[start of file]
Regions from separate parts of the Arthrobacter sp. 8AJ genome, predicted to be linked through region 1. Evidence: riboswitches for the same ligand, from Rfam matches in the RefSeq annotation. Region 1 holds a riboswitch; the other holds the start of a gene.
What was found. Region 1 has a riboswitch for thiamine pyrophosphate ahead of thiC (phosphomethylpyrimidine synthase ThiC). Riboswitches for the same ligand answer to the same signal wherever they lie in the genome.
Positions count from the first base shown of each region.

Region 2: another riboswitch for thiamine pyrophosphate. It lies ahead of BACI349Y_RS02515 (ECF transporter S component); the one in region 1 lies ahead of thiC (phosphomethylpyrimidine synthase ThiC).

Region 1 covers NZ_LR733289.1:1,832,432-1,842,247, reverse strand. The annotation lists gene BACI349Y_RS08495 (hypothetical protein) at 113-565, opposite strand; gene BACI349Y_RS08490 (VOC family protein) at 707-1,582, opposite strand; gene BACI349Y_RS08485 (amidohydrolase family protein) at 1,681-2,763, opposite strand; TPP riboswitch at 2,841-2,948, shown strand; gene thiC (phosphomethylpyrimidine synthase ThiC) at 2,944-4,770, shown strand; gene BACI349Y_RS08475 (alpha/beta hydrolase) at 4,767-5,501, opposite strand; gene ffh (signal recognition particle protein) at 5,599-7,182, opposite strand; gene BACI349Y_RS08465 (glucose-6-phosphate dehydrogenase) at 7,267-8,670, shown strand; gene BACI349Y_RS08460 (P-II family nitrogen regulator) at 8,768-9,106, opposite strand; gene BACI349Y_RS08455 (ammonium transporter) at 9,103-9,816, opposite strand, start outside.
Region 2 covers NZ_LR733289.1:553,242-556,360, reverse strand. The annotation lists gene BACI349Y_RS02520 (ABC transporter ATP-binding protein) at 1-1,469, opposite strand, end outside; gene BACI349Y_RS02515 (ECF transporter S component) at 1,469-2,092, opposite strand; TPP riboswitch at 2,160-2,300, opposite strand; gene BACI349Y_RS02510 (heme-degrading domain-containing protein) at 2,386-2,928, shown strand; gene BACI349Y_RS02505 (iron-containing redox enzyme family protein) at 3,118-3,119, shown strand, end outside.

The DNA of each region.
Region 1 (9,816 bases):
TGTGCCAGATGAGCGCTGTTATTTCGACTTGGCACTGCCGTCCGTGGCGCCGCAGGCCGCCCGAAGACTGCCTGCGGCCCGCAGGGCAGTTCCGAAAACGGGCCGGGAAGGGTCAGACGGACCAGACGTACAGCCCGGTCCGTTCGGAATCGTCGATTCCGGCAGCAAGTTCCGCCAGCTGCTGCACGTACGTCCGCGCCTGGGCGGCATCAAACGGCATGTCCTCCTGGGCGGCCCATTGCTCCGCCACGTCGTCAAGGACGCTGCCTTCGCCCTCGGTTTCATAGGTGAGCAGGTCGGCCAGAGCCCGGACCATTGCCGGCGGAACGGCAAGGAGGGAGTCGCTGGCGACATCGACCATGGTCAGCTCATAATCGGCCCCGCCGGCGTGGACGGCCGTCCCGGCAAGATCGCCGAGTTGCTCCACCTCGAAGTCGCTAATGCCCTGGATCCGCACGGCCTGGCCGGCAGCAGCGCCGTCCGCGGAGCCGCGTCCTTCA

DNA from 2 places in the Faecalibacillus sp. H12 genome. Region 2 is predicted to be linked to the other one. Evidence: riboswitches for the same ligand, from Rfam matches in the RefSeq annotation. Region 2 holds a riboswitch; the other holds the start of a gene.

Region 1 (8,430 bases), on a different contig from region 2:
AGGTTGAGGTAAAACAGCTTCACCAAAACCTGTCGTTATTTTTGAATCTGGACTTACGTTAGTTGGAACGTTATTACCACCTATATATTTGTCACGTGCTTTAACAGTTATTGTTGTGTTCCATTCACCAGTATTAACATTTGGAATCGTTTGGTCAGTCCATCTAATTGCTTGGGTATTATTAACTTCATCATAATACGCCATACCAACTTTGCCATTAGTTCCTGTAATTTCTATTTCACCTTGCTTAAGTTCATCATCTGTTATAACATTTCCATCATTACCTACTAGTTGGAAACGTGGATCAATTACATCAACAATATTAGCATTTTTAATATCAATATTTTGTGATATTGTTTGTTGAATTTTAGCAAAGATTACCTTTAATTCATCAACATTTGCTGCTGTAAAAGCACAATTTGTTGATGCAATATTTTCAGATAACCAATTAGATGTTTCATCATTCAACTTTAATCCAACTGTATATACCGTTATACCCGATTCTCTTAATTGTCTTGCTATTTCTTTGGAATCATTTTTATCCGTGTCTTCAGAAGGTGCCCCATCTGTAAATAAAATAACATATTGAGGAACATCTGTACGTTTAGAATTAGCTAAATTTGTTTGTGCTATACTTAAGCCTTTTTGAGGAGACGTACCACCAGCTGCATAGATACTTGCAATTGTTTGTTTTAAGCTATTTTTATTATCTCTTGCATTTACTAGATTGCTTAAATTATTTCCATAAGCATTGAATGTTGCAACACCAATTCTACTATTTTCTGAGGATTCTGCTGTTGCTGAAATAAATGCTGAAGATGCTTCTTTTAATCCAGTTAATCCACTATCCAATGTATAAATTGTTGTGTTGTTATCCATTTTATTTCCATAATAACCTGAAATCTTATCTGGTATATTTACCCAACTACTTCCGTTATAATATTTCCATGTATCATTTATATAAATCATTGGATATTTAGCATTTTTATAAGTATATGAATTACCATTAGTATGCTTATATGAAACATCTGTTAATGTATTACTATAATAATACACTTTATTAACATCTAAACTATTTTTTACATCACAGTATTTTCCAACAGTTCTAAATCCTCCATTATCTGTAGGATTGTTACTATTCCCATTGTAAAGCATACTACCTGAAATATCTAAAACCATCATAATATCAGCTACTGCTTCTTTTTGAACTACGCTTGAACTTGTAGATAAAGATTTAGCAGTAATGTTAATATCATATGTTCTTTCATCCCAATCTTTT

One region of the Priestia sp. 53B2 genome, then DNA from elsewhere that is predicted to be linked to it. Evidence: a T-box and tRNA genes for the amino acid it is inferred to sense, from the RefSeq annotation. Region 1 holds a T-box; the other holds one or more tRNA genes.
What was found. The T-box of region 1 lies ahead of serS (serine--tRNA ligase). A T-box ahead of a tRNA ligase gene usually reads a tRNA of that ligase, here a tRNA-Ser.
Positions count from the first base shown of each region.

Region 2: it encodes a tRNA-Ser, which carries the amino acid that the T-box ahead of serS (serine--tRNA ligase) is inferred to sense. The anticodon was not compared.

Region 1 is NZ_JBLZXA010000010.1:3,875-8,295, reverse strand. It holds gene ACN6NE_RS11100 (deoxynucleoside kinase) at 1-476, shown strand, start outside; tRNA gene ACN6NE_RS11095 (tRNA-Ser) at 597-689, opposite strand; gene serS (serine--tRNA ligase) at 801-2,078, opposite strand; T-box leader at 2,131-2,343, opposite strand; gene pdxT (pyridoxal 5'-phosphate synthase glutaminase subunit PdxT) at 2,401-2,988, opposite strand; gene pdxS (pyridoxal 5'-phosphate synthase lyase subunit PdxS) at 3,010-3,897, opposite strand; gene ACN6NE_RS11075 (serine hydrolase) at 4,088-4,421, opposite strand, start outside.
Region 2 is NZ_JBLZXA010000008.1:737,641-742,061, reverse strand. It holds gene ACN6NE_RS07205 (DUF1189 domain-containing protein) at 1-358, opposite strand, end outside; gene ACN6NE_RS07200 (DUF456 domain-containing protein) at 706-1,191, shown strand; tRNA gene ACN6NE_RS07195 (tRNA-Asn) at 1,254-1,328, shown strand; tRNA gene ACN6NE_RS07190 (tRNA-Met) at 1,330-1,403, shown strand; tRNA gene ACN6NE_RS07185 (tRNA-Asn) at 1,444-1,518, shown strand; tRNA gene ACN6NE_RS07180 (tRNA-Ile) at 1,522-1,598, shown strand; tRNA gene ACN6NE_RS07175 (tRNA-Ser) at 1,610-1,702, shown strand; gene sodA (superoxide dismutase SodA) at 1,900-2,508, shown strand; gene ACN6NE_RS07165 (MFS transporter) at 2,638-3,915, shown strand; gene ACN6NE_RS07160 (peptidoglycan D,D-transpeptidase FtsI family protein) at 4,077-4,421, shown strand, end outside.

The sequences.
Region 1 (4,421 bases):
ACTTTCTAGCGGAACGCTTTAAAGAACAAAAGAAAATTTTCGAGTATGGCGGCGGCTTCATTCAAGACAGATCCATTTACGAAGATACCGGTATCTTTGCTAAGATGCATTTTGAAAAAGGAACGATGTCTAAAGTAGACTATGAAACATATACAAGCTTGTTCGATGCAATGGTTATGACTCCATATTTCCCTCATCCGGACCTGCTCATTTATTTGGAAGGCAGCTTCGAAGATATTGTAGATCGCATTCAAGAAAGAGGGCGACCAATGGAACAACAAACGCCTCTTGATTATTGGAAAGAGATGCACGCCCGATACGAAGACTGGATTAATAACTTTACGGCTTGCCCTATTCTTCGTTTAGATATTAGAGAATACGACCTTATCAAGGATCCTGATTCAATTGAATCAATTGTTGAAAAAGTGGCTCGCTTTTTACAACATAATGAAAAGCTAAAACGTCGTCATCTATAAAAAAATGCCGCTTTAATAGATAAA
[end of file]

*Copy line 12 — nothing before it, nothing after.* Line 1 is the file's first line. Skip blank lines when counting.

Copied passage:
AGGTTGAGGTAAAACAGCTTCACCAAAACCTGTCGTTATTTTTGAATCTGGACTTACGTTAGTTGGAACGTTATTACCACCTATATATTTGTCACGTGCTTTAACAGTTATTGTTGTGTTCCATTCACCAGTATTAACATTTGGAATCGTTTGGTCAGTCCATCTAATTGCTTGGGTATTATTAACTTCATCATAATACGCCATACCAACTTTGCCATTAGTTCCTGTAATTTCTATTTCACCTTGCTTAAGTTCATCATCTGTTATAACATTTCCATCATTACCTACTAGTTGGAAACGTGGATCAATTACATCAACAATATTAGCATTTTTAATATCAATATTTTGTGATATTGTTTGTTGAATTTTAGCAAAGATTACCTTTAATTCATCAACATTTGCTGCTGTAAAAGCACAATTTGTTGATGCAATATTTTCAGATAACCAATTAGATGTTTCATCATTCAACTTTAATCCAACTGTATATACCGTTATACCCGATTCTCTTAATTGTCTTGCTATTTCTTTGGAATCATTTTTATCCGTGTCTTCAGAAGGTGCCCCATCTGTAAATAAAATAACATATTGAGGAACATCTGTACGTTTAGAATTAGCTAAATTTGTTTGTGCTATACTTAAGCCTTTTTGAGGAGACGTACCACCAGCTGCATAGATACTTGCAATTGTTTGTTTTAAGCTATTTTTATTATCTCTTGCATTTACTAGATTGCTTAAATTATTTCCATAAGCATTGAATGTTGCAACACCAATTCTACTATTTTCTGAGGATTCTGCTGTTGCTGAAATAAATGCTGAAGATGCTTCTTTTAATCCAGTTAATCCACTATCCAATGTATAAATTGTTGTGTTGTTATCCATTTTATTTCCATAATAACCTGAAATCTTATCTGGTATATTTACCCAACTACTTCCGTTATAATATTTCCATGTATCATTTATATAAATCATTGGATATTTAGCATTTTTATAAGTATATGAATTACCATTAGTATGCTTATATGAAACATCTGTTAATGTATTACTATAATAATACACTTTATTAACATCTAAACTATTTTTTACATCACAGTATTTTCCAACAGTTCTAAATCCTCCATTATCTGTAGGATTGTTACTATTCCCATTGTAAAGCATACTACCTGAAATATCTAAAACCATCATAATATCAGCTACTGCTTCTTTTTGAACTACGCTTGAACTTGTAGATAAAGATTTAGCAGTAATGTTAATATCATATGTTCTTTCATCCCAATCTTTT